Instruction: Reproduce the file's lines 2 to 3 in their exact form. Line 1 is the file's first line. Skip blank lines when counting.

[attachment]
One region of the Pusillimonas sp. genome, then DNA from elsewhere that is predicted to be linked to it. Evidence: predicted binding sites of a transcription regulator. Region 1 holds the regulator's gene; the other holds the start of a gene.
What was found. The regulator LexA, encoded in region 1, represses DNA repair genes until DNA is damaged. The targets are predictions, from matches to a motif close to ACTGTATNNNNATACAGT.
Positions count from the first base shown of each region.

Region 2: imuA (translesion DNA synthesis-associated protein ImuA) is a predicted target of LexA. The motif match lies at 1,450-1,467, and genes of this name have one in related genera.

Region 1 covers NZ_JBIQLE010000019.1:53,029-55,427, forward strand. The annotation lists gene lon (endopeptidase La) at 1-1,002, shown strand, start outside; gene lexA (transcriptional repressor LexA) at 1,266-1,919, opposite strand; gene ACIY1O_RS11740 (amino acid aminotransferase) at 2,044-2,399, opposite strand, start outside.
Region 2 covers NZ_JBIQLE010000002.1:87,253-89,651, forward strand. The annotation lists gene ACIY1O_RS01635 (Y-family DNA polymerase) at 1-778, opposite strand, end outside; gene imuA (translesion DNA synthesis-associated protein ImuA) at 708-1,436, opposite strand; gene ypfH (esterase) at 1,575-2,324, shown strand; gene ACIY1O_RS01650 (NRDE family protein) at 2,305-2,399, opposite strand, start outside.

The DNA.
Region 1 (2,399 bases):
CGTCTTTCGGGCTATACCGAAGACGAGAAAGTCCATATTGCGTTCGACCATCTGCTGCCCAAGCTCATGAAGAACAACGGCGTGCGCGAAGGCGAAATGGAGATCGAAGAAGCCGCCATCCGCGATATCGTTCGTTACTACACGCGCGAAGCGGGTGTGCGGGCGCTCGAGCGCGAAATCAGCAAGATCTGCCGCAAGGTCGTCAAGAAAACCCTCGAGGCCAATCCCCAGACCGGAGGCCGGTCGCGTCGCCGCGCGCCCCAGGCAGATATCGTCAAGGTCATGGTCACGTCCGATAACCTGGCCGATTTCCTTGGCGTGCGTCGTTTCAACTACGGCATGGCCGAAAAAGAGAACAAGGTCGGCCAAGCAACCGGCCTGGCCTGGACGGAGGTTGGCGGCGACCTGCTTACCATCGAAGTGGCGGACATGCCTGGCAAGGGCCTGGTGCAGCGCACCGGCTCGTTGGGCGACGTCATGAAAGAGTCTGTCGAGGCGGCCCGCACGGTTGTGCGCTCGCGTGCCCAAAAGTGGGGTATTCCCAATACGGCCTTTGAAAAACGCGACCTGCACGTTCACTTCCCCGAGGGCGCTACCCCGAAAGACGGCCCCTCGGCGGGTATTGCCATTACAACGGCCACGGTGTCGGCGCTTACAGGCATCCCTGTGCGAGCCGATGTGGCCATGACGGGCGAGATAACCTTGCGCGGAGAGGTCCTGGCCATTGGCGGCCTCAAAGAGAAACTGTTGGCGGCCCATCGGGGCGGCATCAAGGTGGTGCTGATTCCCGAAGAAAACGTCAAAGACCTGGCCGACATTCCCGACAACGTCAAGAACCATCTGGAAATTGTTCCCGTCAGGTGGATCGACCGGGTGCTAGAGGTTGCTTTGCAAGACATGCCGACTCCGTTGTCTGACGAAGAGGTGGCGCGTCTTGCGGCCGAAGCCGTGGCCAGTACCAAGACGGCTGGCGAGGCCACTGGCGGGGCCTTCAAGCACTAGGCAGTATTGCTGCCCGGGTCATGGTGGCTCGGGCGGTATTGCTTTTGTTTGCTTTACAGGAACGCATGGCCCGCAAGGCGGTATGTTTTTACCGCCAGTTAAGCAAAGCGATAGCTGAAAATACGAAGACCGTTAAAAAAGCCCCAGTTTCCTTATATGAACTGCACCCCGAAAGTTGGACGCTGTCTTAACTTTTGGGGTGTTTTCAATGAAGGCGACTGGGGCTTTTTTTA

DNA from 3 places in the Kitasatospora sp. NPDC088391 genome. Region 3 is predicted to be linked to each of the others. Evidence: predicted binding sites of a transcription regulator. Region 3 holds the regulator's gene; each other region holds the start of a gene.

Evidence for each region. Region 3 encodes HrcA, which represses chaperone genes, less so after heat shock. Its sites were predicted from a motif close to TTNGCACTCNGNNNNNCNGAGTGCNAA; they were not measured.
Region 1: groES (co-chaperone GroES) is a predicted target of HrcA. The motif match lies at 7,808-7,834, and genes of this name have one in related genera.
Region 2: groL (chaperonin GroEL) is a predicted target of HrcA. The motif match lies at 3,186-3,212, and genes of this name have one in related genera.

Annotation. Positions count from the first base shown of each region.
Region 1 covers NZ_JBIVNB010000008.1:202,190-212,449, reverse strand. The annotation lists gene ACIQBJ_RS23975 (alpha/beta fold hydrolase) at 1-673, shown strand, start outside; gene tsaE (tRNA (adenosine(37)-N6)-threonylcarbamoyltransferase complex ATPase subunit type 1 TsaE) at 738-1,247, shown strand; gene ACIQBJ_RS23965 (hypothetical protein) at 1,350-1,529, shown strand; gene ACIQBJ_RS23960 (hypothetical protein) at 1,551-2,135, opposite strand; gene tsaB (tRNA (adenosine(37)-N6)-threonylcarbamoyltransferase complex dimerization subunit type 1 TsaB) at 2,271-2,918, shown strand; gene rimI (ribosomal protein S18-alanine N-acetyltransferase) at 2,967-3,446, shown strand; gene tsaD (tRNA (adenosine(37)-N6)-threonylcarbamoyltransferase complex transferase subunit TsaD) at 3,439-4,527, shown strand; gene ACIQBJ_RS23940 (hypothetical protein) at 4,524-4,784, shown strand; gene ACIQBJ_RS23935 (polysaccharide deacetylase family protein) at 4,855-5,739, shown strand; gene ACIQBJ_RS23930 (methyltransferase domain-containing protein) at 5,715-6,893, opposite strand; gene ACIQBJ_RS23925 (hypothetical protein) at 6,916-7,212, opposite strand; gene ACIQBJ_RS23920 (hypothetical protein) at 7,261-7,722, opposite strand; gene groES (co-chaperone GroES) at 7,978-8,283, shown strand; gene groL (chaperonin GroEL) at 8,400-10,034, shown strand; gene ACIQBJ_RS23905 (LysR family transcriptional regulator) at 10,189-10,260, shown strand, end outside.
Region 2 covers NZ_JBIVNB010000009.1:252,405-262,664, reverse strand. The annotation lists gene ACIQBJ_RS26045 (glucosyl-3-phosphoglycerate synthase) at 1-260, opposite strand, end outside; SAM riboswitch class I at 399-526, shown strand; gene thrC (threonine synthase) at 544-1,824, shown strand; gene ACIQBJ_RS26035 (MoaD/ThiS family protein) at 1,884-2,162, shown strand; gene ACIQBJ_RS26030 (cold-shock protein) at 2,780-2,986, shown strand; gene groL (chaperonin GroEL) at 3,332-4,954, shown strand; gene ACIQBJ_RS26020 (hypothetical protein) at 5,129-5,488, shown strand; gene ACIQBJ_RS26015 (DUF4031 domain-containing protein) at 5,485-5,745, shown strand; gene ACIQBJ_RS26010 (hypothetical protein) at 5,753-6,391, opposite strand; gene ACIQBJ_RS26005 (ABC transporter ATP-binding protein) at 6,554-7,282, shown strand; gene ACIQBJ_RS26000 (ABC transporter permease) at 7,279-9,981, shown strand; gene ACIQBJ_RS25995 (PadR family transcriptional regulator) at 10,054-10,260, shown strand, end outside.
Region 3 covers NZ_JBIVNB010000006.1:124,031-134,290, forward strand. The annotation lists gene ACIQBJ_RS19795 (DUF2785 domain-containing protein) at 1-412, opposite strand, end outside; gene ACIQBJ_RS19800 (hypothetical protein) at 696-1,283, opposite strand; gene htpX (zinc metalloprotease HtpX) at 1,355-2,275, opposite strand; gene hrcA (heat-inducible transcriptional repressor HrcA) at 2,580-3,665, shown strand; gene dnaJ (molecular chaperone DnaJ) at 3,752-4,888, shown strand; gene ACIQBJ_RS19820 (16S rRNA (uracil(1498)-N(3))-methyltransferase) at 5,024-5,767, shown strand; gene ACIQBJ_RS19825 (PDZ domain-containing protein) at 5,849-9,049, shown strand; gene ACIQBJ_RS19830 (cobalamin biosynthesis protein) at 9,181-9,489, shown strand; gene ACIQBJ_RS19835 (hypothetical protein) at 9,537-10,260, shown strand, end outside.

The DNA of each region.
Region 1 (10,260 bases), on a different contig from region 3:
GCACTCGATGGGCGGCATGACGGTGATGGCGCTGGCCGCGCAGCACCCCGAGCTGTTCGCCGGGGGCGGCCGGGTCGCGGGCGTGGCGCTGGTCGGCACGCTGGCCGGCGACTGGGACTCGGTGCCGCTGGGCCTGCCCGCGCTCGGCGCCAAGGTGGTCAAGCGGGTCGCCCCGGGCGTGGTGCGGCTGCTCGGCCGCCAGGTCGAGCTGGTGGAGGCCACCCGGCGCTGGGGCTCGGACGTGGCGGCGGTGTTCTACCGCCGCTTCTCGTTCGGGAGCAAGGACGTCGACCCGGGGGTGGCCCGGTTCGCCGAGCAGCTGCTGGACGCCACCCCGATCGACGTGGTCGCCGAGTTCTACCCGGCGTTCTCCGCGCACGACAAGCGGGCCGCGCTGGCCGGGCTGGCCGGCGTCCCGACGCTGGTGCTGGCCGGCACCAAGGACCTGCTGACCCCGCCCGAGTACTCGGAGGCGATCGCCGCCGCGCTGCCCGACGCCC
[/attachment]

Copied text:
What was found. The regulator LexA, encoded in region 1, represses DNA repair genes until DNA is damaged. The targets are predictions, from matches to a motif close to ACTGTATNNNNATACAGT.
Positions count from the first base shown of each region.